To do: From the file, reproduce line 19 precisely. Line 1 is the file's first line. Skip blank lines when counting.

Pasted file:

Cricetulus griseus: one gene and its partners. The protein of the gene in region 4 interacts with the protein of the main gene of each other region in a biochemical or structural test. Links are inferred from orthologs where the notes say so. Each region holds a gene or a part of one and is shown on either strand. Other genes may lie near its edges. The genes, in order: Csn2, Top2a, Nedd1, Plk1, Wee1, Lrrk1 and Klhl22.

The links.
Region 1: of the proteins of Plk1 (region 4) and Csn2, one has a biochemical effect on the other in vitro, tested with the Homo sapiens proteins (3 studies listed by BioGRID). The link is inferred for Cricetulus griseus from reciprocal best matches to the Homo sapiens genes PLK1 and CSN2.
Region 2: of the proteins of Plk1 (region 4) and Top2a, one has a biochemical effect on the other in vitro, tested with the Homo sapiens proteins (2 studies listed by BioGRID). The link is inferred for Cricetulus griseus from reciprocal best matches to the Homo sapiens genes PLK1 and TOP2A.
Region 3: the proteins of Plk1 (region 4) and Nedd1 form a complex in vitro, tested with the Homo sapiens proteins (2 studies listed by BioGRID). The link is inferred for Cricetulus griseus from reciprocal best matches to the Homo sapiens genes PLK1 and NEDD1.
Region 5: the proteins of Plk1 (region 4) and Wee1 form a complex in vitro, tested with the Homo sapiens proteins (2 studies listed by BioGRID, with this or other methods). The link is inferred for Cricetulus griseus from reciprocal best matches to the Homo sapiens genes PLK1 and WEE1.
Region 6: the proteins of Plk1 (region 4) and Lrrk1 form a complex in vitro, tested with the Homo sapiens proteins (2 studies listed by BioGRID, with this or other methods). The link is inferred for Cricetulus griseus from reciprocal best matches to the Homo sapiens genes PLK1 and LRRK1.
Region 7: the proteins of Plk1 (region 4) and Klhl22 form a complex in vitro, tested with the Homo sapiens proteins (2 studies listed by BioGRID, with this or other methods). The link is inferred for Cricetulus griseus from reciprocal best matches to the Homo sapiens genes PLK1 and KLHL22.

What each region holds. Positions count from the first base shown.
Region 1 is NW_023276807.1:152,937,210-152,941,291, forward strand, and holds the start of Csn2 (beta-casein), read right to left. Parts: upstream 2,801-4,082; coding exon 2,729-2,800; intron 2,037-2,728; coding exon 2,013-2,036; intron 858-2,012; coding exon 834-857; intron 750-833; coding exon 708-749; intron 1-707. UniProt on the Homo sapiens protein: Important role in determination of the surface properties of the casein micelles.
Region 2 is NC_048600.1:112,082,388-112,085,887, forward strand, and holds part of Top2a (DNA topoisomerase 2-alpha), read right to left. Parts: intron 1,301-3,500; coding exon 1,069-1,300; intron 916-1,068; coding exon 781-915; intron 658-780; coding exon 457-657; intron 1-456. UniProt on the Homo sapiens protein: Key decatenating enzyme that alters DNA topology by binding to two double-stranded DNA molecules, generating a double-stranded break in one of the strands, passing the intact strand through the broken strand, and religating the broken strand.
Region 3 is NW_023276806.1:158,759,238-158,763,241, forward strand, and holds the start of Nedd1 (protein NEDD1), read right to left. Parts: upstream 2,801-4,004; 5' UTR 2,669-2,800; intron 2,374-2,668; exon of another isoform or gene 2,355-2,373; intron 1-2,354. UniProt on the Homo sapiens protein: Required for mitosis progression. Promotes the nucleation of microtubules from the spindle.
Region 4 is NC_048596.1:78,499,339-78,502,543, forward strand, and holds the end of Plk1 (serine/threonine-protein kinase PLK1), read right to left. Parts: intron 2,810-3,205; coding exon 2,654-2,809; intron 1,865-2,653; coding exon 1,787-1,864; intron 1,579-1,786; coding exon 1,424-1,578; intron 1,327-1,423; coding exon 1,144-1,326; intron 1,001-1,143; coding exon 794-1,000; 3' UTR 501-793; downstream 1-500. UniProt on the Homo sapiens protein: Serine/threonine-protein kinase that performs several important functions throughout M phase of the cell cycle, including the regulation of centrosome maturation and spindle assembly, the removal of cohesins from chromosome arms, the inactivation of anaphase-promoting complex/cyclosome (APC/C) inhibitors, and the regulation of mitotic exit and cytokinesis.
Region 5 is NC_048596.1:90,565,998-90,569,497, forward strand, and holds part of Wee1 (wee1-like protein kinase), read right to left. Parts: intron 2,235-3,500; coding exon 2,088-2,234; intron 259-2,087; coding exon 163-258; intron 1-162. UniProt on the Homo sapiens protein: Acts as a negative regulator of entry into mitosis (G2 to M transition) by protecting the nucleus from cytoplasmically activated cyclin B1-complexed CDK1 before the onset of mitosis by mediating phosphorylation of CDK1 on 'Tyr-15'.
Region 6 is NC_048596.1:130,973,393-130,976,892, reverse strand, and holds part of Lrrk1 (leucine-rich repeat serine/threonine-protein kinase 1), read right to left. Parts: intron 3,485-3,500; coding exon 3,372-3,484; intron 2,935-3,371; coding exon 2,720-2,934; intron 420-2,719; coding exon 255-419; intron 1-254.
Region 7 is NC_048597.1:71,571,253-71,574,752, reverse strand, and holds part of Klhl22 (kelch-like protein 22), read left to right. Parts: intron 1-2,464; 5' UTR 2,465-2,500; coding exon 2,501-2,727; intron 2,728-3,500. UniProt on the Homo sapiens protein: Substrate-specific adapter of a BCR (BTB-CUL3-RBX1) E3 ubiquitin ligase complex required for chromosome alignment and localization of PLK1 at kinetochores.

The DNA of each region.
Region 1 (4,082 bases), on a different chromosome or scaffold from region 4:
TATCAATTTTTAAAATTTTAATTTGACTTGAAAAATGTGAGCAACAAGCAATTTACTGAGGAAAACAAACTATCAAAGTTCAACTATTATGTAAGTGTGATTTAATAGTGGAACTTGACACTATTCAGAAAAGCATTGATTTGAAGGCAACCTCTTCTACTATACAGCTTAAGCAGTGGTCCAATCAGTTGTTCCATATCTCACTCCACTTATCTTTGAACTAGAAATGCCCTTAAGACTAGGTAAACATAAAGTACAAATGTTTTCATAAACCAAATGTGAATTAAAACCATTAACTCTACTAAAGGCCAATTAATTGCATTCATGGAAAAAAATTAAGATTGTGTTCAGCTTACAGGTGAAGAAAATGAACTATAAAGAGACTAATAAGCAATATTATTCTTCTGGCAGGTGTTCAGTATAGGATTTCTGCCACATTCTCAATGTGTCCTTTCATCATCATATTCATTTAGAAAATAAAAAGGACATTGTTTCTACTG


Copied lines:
TATCAATTTTTAAAATTTTAATTTGACTTGAAAAATGTGAGCAACAAGCAATTTACTGAGGAAAACAAACTATCAAAGTTCAACTATTATGTAAGTGTGATTTAATAGTGGAACTTGACACTATTCAGAAAAGCATTGATTTGAAGGCAACCTCTTCTACTATACAGCTTAAGCAGTGGTCCAATCAGTTGTTCCATATCTCACTCCACTTATCTTTGAACTAGAAATGCCCTTAAGACTAGGTAAACATAAAGTACAAATGTTTTCATAAACCAAATGTGAATTAAAACCATTAACTCTACTAAAGGCCAATTAATTGCATTCATGGAAAAAAATTAAGATTGTGTTCAGCTTACAGGTGAAGAAAATGAACTATAAAGAGACTAATAAGCAATATTATTCTTCTGGCAGGTGTTCAGTATAGGATTTCTGCCACATTCTCAATGTGTCCTTTCATCATCATATTCATTTAGAAAATAAAAAGGACATTGTTTCTACTG